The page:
On the other hand, to argue that a new person “benefits tremendously” by being born presupposes that life is basically good, that it is better than the alternative, and that the world itself benefits from each life. Any calculation of utility depends on this foundational, natural goodness for its force. Furthermore, even if new life is somehow “objectively” beneficial only in an economic sense, such objectivity is flimsy insofar as it rests not on natural goodness (i.e., the goodness of being human), but instead on some artificial goodness of cost versus loss. In other words, economic goodness is a relational notion; and this conception of goodness isn’t absolutely “objective.” Thus, to say that life entails absolute “benefit” in (almost) all cases—and that life is a “gift”—is an attempt by Caplan to say that “life is naturally good.” But his aversion to value language makes this suggestion forever unclear.
Given the assumed limitations of Caplan’s viewpoint, his stance toward artificial forms of procreation for those wanting to enter the kid market with limited capital is hardly surprising. To be sure, the strongest arguments in the book revolve around the ability to assess risk and reward, and things all but disintegrate when he begins moralizing on the topic of “human dignity” vis-à-vis artificial procreation, dismissing those who morally reject in vitro fertilization (IVF) and pre-implantation genetic diagnosis (PGD) as “splitting hairs.” Because of his commitment to value impartiality—i.e., his unwillingness to base “benefit” and “loss” on real, natural goods—Caplan fails to see that the “cruelty” he perceives in spanking is as nothing compared with the embryonic reduction that’s part and parcel of pre-implantation selective IVF. “If you don’t want your children to have sickle-cell anemia,” he says, “keep affected embryos away from your womb.” So much for the “gift of life.”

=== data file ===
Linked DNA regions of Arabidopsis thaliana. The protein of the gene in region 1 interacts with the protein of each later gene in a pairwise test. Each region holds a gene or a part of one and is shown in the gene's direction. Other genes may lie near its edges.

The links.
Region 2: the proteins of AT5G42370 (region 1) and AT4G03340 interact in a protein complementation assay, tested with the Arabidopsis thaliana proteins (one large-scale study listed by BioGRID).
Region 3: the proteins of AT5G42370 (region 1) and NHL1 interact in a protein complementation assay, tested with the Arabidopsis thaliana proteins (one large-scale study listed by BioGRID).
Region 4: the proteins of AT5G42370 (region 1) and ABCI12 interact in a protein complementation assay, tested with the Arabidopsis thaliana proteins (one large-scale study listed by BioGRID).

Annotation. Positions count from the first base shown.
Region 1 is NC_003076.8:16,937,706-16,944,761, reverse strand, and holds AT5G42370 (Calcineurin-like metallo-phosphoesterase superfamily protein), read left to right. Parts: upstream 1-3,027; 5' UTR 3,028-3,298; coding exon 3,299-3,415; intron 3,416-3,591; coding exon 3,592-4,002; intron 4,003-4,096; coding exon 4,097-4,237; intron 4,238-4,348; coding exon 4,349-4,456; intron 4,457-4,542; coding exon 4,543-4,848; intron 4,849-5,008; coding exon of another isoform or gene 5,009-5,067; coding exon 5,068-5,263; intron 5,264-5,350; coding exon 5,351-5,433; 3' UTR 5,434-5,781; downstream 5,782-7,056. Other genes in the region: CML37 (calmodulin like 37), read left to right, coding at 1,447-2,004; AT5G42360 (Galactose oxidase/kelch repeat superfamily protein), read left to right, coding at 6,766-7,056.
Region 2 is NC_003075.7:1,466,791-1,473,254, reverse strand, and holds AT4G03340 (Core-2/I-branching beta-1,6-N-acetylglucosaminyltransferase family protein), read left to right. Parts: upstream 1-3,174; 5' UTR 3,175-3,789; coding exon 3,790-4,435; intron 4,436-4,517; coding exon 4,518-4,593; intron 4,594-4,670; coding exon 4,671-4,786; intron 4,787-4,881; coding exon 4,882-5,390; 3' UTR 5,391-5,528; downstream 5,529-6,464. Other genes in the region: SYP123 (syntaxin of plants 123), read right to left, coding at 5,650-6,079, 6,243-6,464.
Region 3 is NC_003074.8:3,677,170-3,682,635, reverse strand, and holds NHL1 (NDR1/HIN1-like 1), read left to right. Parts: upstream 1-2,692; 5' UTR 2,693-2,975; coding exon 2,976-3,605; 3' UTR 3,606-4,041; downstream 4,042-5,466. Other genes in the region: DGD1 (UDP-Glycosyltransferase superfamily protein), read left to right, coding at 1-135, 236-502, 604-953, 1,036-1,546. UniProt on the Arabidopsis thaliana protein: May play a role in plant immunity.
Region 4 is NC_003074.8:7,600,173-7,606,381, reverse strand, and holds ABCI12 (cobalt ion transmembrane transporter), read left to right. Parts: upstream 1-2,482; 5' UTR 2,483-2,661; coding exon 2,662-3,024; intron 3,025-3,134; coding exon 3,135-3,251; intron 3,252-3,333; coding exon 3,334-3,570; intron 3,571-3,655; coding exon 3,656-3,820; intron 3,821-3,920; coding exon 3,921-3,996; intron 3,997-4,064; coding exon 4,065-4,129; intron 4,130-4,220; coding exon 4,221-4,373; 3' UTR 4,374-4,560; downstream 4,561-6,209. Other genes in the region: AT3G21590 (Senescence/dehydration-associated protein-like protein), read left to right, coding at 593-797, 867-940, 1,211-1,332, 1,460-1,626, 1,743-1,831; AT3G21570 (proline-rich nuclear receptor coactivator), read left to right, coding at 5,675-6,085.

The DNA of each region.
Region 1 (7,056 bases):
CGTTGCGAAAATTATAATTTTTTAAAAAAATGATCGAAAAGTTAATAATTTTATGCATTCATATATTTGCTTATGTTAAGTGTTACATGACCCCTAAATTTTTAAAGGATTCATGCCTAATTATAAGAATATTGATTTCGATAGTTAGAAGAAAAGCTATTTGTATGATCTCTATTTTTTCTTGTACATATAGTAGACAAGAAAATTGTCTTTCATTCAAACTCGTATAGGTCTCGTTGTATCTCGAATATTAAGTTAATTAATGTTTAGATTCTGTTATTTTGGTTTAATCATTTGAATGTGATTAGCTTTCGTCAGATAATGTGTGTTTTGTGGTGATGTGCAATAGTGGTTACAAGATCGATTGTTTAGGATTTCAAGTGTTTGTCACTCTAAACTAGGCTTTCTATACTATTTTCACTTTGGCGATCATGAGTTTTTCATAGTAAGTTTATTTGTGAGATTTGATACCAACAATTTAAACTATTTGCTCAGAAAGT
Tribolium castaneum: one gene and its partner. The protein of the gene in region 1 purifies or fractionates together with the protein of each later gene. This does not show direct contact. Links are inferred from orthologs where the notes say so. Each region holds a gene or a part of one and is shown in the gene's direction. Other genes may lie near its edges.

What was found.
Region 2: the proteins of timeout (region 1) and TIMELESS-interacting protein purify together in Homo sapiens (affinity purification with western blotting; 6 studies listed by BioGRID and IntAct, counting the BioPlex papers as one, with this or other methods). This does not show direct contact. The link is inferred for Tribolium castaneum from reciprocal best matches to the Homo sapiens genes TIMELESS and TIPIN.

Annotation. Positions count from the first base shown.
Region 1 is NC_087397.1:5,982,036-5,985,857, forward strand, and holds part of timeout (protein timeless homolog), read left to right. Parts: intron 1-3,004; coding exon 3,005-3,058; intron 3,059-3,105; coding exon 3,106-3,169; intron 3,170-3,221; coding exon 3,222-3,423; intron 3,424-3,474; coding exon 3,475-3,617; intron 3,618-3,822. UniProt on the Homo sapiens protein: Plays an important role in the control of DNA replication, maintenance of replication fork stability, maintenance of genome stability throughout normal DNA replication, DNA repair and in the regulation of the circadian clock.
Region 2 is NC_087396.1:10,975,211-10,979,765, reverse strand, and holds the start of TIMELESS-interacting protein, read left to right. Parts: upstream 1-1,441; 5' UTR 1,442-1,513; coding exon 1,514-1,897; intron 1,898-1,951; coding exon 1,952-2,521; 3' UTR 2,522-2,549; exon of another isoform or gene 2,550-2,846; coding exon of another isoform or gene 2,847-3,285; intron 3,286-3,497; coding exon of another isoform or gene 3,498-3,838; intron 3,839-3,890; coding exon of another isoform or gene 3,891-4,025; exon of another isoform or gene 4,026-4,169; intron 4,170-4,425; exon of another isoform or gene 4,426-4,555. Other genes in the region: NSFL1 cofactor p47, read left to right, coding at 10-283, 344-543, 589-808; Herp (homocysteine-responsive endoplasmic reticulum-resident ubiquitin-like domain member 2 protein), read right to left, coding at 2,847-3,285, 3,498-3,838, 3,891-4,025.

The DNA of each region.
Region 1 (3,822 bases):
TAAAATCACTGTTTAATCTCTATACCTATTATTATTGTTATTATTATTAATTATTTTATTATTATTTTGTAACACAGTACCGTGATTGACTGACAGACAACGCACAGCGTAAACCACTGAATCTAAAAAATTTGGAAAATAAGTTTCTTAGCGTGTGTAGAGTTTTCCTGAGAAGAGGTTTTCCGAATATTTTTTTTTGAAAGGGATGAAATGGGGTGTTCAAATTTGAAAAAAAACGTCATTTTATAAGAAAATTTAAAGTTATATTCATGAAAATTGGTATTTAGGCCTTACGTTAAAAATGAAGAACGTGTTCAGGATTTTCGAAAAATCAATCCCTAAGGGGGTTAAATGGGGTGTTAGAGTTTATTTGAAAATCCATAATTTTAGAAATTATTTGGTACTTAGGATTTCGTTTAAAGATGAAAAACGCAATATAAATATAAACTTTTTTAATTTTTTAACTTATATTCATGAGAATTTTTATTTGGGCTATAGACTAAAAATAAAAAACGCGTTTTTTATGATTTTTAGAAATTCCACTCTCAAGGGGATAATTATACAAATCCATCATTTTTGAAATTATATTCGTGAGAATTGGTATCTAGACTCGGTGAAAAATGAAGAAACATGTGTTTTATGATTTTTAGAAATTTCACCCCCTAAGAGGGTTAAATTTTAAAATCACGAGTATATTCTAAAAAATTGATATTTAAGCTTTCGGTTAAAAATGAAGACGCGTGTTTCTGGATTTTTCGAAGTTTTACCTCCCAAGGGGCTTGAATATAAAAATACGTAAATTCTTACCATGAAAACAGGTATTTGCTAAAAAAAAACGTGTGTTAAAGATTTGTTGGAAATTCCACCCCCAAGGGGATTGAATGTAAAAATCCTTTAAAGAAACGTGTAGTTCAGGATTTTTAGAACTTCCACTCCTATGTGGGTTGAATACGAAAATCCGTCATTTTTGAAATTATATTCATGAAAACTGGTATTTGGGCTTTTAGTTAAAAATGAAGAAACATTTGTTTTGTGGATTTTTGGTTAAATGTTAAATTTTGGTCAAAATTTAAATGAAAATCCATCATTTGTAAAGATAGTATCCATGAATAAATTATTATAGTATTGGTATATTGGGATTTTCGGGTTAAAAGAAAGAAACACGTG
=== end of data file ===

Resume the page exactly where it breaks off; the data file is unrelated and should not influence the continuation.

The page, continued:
Despite some serious shortcomings in the final analysis, Selfish Reasons to Have More Kids is a worthwhile read, if for no other reason than that it offers an accessible, convincing look at the reasons that many modern parenting practices are untenable. From the perspective of an economic theorist, Caplan appreciates the value of human life—so much so that he attempts to argue that another life (or two) is almost always an objective good for the family. But his moral prowess comes up short, and all his value judgments about natural goods are reduced to calculable costs in the marketplace of utility. It’s unfortunate that, for all the skill and innovation of Caplan’s initial arguments, he fails to realize that overextending economic calculus into the realm of moral philosophy does more to hurt than to help his case. But to separate this shortcoming from the book’s valuable undercurrents won’t be too difficult a task for the discerning reader.